A pair of shoes created from waste by
Itlhabolole Waste Management, a self-
help project in North West province.
(Image: North West Craft and Design Institute)
Somewhere in South Africa, in some little-known village, waste is being turned into beautiful income-generating objects.
A band of motivated women in Ikopeleng village, in the North West province, are leading a groundbreaking project, aptly called Itlhabolole Waste Management. They turn bin-destined waste into stylish clothing and other indoor designs.
Ithlabolole (Setswana, meaning “develop yourself”) produces trendy ladies’ bags, traditional Tswana clothing, shoes, plastic wreaths, dustbins, peg holders, mats and placemats from plastic.
“We collect dirty plastics to create beautiful artefacts,” says founding member Margaret Khambule. “The people we work with are very passionate about the project.”
Itlhabolole was started in 2000 by a group of 21 people, mostly women. In 2005 the group received their biggest funding to the tune of US$51 200 (R387 700) from the National Lotteries Board.
Also in 2005, it was a recipient of a $2 640 (R20 000) donation from the Department of Trade and Industry (DTI) through its Khula Enterprise, which facilitates access to funding for small and medium businesses. The Small Enterprise Development Agency also gave Itlhabolole $6 600 (R50 000) in that year.
“This is a project that shows that women are an economic power in rural areas and are determined to fight poverty…,” said then DTI deputy minister Elizabeth Thabethe at the South African Women Entrepreneurs Network imbizo in 2005.
The funds catapulted Itlhabolole to a prolific and stable organisation that is able to generate income for its members. Today the cooperative consists of 18 people, 14 of whom are women and two are youth.
“We sell our products and we also do exhibitions across the country. We try to boost our families,” said Khambule. “The project is not exactly big; we are just trying to sustain it.”
The DTI’s support for the group has been quite commendable, said Khambule. The National Development Agency (NDA), which is mandated by the government to fund community projects, has been funding Itlhabolole for the past two years. “The DTI and NDA are helping us a lot.”
Growth and success
Within just a year of its launch in 2000 the women were able to build their project’s headquarters in their village.
The cooperative continues to enjoy its success and growth. Its impressive showing at Decorex Joburg, an expo that took place in the city in August, secured Itlhabolele a deal to showcase its products to Germany in an exhibition in 2010, and a chance to get its products into German markets.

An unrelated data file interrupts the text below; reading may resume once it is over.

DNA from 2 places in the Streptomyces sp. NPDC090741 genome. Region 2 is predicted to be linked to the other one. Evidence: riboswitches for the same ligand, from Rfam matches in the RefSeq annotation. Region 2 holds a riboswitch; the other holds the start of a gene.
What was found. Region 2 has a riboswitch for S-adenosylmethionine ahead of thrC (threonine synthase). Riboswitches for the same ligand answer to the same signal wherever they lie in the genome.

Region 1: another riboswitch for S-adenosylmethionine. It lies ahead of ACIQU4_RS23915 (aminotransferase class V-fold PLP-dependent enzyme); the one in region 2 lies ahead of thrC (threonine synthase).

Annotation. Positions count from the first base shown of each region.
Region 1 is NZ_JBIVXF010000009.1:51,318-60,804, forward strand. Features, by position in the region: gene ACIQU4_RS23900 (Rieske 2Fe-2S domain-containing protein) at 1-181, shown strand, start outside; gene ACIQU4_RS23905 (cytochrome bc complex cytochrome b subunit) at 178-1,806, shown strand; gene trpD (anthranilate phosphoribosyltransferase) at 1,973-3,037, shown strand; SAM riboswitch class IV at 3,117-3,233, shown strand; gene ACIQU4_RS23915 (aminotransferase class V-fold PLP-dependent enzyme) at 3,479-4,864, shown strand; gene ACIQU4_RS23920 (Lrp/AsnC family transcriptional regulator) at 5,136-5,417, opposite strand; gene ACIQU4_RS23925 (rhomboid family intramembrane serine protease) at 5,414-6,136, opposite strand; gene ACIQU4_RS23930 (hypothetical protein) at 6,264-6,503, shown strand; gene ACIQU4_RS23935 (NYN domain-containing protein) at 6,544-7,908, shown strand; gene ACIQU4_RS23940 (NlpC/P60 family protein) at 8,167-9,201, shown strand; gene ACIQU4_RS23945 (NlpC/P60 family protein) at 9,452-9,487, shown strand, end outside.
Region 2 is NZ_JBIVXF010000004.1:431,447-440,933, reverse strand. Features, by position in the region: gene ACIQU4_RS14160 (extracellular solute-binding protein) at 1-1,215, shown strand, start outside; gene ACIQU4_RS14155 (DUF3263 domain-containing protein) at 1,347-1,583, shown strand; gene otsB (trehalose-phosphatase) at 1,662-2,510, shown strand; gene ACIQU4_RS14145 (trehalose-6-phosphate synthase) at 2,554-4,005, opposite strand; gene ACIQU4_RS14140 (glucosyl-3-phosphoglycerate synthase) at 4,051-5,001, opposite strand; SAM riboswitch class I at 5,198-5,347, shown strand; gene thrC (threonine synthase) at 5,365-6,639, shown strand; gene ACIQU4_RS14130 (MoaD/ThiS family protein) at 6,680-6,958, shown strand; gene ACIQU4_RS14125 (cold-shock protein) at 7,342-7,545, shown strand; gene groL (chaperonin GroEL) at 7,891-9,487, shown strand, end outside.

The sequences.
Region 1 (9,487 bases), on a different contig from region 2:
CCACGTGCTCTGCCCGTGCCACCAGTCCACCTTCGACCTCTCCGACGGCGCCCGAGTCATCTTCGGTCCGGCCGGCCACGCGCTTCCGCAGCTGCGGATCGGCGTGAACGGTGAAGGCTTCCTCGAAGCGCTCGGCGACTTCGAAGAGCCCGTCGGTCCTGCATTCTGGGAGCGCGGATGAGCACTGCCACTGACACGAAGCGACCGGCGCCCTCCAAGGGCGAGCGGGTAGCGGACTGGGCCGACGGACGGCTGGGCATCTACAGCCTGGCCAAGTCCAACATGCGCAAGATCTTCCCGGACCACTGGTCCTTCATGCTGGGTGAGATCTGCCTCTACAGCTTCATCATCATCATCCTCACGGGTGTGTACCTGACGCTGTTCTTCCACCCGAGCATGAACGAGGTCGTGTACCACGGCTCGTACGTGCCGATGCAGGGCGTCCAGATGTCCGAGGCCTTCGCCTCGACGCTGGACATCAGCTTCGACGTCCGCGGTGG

The annual Decorex event, a convergence of local and international designers, showcased chic indoor and outdoor designs.
Itlhabolole received an overwhelming response at Decorex and its products were sold out within two days. The project took home a silver medal in the Best Product category.
“This recognition is not only for the work that this organisation is doing, it also confirms for the women of Itlhabolole Waste Management that life is what you make of it,” said Potlako Ntlatleng, NDA North West provincial manager.
“In a time when concern over the environment is gaining much attention, a small village in a corner of South Africa is creating wealth out of the waste that litters our streets,” Ntlatleng said.
The group has established a strong client base in Johannesburg, Cape Town, Kimberley and Botswana. “We also trained groups of people on recycling in Kimberley and Botswana,” said Khambule.
More than just a business
Itlhabolole is more than just a business project; it is also an NGO. As part of its community work the group embarked on a cleaning campaign in Ikopeleng village on 2 October.
Khambule said the campaign, which was also supported by their local municipality, was quite a success. She said they are on a drive to convince the government to lead clean-ups in villages. “We want to encourage the government to take part in these campaigns.”
Khambule added that they were looking ahead to the 2010 Fifa World Cup, when millions of visitors are expected to flock to South Africa. “The country must be beautiful,” she said.
Teaching school-going youth about the necessity of a clean environment has also become the group’s work. They visit schools to drive a clean environment message. “It must ring in their heads that we need a clean environment,” said Khambule.
Farming could also become Itlhabolole’s next major success. The group has recently received a piece of land in their village and plan to use it to grow their gardening business.
At present they sell their vegetables in surrounding villages in the North West province. But the ultimate dream is to be able to supply major markets. “I dream about the farm becoming big, if we could just have a bigger market,” said Khambule.
She said they continue to receive support from other government ministries, such as the Departments of Agriculture as well as Arts and Culture. The latter department recently provided art and administration learnerships for Itlhabolole.